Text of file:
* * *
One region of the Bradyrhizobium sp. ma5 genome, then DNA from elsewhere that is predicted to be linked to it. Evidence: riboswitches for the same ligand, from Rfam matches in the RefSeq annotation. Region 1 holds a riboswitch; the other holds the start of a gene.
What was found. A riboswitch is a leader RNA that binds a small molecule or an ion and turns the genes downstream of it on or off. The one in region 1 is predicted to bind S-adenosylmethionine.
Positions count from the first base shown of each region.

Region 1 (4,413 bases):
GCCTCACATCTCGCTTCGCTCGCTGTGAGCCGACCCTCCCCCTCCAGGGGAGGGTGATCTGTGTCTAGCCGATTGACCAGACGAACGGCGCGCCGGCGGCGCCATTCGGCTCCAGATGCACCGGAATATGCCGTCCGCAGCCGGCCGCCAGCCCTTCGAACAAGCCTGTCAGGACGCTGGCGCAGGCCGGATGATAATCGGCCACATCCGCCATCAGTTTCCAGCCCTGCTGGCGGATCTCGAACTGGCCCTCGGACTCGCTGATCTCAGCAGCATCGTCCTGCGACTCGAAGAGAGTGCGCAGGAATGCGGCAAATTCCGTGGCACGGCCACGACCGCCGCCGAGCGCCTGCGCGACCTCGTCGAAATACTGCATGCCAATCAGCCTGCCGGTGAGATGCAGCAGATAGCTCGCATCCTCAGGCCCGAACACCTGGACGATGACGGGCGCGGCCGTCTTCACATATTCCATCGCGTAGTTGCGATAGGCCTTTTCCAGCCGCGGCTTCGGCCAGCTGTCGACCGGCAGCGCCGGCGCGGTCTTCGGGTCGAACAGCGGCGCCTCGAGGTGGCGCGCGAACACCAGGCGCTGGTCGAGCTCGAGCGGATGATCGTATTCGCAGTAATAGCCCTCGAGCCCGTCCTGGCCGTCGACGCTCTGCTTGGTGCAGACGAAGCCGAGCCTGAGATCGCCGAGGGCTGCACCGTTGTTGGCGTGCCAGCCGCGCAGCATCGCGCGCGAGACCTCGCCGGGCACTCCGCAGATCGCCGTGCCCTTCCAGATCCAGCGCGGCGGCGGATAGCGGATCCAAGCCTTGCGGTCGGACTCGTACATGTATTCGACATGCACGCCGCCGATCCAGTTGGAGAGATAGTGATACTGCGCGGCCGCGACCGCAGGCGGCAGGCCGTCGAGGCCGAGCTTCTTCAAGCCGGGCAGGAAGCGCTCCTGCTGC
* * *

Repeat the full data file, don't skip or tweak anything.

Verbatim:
One region of the Bradyrhizobium sp. ma5 genome, then DNA from elsewhere that is predicted to be linked to it. Evidence: riboswitches for the same ligand, from Rfam matches in the RefSeq annotation. Region 1 holds a riboswitch; the other holds the start of a gene.
What was found. A riboswitch is a leader RNA that binds a small molecule or an ion and turns the genes downstream of it on or off. The one in region 1 is predicted to bind S-adenosylmethionine.
Positions count from the first base shown of each region.

Region 1 (4,413 bases):
GCCTCACATCTCGCTTCGCTCGCTGTGAGCCGACCCTCCCCCTCCAGGGGAGGGTGATCTGTGTCTAGCCGATTGACCAGACGAACGGCGCGCCGGCGGCGCCATTCGGCTCCAGATGCACCGGAATATGCCGTCCGCAGCCGGCCGCCAGCCCTTCGAACAAGCCTGTCAGGACGCTGGCGCAGGCCGGATGATAATCGGCCACATCCGCCATCAGTTTCCAGCCCTGCTGGCGGATCTCGAACTGGCCCTCGGACTCGCTGATCTCAGCAGCATCGTCCTGCGACTCGAAGAGAGTGCGCAGGAATGCGGCAAATTCCGTGGCACGGCCACGACCGCCGCCGAGCGCCTGCGCGACCTCGTCGAAATACTGCATGCCAATCAGCCTGCCGGTGAGATGCAGCAGATAGCTCGCATCCTCAGGCCCGAACACCTGGACGATGACGGGCGCGGCCGTCTTCACATATTCCATCGCGTAGTTGCGATAGGCCTTTTCCAGCCGCGGCTTCGGCCAGCTGTCGACCGGCAGCGCCGGCGCGGTCTTCGGGTCGAACAGCGGCGCCTCGAGGTGGCGCGCGAACACCAGGCGCTGGTCGAGCTCGAGCGGATGATCGTATTCGCAGTAATAGCCCTCGAGCCCGTCCTGGCCGTCGACGCTCTGCTTGGTGCAGACGAAGCCGAGCCTGAGATCGCCGAGGGCTGCACCGTTGTTGGCGTGCCAGCCGCGCAGCATCGCGCGCGAGACCTCGCCGGGCACTCCGCAGATCGCCGTGCCCTTCCAGATCCAGCGCGGCGGCGGATAGCGGATCCAAGCCTTGCGGTCGGACTCGTACATGTATTCGACATGCACGCCGCCGATCCAGTTGGAGAGATAGTGATACTGCGCGGCCGCGACCGCAGGCGGCAGGCCGTCGAGGCCGAGCTTCTTCAAGCCGGGCAGGAAGCGCTCCTGCTGC